- No obligation to compensate patent owners for marketing approval process delays
- No obligation to protect undisclosed test or other data concerning the safety and efficacy of the product for an additional period of time from the date of marketing approval
- No obligation to protect products that are, or contain, a protein produced using biotechnology processes for use in human beings for the prevention, treatment or cure of a disease or condition
- No extended (70-plus years) protection for copyrights
- No civil, administrative or criminal remedies and penalties required against the circumvention of technology and rights management information, used to protect authors', performers' and producers of phonograms' exercise of their rights and copyrights
- No criminal offense or civil claims obligation against devices used to decode satellite signals without authorization of lawful distributor of the signal
- No obligation for internet service providers to take actions (notice and takedown) to protect copyright infringements
- Parties are not required to adopt deterrent measures against trade of wild fauna and flora that was taken or traded in violation of any party's law, even if the fauna and flora was just transshipping in a party's territory
Transparency and Anti-Corruption
- National healthcare authorities are not required to establish transparent and public decision-making processes on listing pharmaceutical products or medical devices for reimbursement purposes
It is still possible that some countries could internally reject approval of a treaty that made sense only if the United States was part of it (accepting high-standard international trade obligations was counterbalanced by market access to the U.S. and its value chains), although that is not likely because many of the most controversial obligations were suspended. The mere idea of diversifying trade vis-à-vis a more protectionist stance on the part of the U.S. may be enough to justify the approval and quick entry into force of the CPATPP.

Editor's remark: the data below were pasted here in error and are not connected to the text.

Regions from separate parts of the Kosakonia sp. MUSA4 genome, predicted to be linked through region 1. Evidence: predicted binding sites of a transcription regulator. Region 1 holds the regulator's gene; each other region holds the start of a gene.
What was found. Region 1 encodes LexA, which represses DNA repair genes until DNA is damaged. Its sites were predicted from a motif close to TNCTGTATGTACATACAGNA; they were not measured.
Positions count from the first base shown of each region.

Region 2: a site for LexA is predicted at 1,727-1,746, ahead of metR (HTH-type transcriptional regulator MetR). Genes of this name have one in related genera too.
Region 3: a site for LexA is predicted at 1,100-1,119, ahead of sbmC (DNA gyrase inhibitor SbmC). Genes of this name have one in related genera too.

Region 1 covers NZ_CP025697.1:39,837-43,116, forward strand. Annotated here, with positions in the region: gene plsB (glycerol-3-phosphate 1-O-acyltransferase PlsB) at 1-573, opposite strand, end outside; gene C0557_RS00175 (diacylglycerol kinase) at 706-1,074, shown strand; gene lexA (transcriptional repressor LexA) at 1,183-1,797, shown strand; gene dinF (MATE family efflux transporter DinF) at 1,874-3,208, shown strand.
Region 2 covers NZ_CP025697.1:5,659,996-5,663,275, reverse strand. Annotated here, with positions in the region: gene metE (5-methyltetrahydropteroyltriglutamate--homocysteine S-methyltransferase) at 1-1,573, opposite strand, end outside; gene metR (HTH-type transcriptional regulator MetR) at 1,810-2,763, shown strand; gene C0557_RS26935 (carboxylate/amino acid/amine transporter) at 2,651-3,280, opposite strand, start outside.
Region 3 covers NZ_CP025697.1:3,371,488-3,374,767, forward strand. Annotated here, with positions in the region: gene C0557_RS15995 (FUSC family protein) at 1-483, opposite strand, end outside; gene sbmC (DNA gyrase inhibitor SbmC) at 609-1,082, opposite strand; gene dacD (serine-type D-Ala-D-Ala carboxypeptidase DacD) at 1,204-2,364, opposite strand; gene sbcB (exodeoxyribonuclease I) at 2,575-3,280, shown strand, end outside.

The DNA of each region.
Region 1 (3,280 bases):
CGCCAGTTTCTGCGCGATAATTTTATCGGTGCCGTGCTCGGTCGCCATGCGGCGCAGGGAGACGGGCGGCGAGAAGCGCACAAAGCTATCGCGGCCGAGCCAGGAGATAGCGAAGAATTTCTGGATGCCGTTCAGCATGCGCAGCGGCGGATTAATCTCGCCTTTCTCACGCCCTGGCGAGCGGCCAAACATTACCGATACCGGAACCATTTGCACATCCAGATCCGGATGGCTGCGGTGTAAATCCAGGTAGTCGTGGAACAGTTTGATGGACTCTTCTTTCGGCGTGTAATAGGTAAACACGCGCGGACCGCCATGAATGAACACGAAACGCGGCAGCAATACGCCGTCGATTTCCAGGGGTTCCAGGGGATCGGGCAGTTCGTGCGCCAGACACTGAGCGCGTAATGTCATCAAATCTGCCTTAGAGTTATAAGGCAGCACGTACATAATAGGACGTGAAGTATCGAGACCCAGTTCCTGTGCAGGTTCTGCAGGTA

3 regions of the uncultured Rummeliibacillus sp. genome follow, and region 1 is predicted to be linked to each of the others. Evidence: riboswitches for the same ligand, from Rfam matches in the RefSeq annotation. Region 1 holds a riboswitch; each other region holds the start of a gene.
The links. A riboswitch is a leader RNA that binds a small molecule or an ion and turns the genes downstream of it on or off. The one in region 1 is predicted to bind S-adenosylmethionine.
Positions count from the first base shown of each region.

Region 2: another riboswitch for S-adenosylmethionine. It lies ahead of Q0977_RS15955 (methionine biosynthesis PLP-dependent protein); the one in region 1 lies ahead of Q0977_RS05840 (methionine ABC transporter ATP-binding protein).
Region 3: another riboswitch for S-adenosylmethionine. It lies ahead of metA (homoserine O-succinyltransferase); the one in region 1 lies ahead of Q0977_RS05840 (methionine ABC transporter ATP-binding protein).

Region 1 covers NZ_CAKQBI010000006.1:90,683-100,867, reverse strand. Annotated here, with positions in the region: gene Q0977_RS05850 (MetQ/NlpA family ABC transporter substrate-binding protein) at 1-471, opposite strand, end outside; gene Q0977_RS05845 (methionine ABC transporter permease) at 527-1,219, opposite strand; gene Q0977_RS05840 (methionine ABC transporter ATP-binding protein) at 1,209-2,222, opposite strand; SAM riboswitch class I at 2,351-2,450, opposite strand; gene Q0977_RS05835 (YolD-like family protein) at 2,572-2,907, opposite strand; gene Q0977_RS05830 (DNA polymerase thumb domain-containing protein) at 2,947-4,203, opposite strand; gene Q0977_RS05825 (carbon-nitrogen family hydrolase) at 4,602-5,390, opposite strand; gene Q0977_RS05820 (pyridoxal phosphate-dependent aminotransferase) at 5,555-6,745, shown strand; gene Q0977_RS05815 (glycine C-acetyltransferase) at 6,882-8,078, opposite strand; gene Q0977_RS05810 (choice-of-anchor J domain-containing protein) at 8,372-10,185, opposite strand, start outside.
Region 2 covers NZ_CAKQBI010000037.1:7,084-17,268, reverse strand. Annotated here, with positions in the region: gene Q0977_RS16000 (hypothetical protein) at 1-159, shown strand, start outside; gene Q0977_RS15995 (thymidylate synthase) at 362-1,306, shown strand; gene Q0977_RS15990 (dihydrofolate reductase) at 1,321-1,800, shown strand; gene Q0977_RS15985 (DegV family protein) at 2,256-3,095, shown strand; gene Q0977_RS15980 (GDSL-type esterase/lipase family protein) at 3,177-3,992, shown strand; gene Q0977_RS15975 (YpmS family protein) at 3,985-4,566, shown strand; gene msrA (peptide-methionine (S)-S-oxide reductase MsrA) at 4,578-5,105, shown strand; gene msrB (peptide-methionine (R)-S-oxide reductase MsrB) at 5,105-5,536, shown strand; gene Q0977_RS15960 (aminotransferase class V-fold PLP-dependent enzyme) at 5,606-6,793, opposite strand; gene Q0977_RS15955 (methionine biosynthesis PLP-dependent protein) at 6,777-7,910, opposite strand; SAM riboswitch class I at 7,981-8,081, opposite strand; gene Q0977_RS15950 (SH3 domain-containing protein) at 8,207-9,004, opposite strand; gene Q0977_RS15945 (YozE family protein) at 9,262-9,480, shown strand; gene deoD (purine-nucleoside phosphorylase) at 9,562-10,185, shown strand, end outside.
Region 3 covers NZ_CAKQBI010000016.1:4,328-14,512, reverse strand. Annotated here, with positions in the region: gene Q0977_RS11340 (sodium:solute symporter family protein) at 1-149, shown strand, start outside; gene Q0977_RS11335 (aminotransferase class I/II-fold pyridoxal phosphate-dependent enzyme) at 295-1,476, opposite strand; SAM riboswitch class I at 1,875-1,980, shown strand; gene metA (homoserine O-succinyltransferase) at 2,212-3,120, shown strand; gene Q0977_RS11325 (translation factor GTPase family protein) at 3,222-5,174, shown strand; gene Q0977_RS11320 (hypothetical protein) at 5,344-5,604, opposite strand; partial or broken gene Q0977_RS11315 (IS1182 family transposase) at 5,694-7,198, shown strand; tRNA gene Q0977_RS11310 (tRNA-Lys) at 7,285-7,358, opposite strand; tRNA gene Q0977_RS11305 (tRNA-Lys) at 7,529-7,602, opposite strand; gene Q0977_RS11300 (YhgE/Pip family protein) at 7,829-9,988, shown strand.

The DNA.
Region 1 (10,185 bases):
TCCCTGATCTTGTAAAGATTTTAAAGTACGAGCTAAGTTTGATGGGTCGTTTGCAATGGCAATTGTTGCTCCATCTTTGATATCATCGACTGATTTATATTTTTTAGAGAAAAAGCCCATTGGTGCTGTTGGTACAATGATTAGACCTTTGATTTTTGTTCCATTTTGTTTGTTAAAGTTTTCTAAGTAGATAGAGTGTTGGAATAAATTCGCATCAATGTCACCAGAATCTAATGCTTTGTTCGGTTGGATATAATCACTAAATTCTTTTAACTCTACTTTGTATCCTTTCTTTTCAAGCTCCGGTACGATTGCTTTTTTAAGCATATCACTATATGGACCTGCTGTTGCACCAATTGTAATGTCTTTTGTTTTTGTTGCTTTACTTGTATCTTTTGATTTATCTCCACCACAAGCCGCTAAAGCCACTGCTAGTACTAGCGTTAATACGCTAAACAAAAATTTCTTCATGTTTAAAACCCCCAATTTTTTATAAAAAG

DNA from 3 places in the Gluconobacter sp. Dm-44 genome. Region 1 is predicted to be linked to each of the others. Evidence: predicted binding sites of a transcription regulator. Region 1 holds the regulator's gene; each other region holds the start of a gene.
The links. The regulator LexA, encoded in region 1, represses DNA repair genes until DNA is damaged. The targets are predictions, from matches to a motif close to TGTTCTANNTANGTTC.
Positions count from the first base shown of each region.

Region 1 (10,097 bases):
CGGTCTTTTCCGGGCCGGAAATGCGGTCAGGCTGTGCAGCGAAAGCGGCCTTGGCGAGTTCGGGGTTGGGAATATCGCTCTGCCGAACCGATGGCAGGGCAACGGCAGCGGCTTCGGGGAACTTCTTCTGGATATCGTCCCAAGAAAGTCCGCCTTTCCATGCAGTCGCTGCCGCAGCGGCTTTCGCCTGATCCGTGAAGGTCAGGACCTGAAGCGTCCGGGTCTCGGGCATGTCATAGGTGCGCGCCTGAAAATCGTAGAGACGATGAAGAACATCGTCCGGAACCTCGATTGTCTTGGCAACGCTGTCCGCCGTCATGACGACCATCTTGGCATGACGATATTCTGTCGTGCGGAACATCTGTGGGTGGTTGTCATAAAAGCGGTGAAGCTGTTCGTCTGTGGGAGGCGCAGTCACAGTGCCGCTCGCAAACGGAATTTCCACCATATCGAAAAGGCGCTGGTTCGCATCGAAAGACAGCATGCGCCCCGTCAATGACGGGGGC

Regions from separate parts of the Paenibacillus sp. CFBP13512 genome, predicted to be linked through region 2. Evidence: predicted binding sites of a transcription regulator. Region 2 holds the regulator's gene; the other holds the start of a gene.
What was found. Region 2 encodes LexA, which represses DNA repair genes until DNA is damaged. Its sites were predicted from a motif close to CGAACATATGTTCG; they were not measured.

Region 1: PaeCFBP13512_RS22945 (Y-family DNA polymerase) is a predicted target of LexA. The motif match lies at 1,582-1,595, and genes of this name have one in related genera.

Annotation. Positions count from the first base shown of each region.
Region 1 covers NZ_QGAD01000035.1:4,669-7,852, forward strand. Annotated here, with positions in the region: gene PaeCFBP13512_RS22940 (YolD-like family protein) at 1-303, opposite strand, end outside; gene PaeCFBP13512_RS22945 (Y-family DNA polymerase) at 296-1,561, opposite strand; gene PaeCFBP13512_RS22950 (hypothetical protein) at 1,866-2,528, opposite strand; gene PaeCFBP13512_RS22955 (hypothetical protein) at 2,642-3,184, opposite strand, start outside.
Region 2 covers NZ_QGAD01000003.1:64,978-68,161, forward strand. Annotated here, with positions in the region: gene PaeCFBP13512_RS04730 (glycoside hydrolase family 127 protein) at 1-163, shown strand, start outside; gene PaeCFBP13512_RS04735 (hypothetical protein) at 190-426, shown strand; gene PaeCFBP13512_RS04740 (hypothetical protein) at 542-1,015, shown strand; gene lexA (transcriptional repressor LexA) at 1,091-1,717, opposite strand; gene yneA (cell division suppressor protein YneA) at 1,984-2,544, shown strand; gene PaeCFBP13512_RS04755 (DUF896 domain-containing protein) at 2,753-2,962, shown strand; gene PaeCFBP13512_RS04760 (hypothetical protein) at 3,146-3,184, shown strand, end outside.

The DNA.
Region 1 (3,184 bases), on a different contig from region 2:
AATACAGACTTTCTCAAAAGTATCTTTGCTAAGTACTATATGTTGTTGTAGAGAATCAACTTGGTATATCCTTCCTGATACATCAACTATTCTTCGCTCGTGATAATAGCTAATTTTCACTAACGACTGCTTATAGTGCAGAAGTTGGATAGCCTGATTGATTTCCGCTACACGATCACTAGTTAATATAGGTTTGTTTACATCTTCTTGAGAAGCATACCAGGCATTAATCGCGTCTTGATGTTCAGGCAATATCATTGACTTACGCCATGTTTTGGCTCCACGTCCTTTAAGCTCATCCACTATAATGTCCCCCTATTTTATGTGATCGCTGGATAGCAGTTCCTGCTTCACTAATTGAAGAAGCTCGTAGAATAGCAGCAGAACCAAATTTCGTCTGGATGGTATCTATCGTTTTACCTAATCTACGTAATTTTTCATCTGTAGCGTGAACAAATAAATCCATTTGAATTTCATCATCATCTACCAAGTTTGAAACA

The CPTPP text keeps all of its references to the United States, probably hoping for the U.S. to eventually join again. Unlike the TPP, CPTPP countries have not yet published any side agreements, or "side letters," which modify or alter the compromises stated in the agreement. Many of these are bilateral agreements that further consolidate additional protections or free trade among specific partners.
Also unlike the TPP, the CPTPP has a less restrictive approach with regard to its entry into force. TPP basically required the U.S. to be a part of the agreement to enter into force – or requires a combination of members, including Japan, that achieves the established goal of a minimum gross domestic product (GDP) sum. The TPP-11 will enter into force 60 days after the date on which at least six members or 50 percent of the number of signatories to the CPTPP (50 percent refers to the possibility of other countries joining the CPTPP before its entry into force), whichever is smaller, have completed their legal procedures and notified it to the depositary.
Ministers of all 11 member countries are scheduled to officially sign the CPTPP on March 8 in Santiago, and because the changes contained in the nine pages do not seem substantive or controversial, all parties should quickly obtain their required internal approvals.
CAPTPP Plus U.K. and U.S.?
The idea of adding new members into the TPP-11 makes it more relevant, providing an interesting alternative to further trade relations with groups of countries that have no preferential trade relations among them – potentially even the United States and United Kingdom – and probably making it more significant and attractive than other trade agreements such as the Pacific Alliance (Alianza del Pacífico4). However, CAPTPP is also competing with other regional initiatives, such as the China-backed Regional Comprehensive Economic Partnership (RCEP), for which negotiations are expected to intensify in 2018.5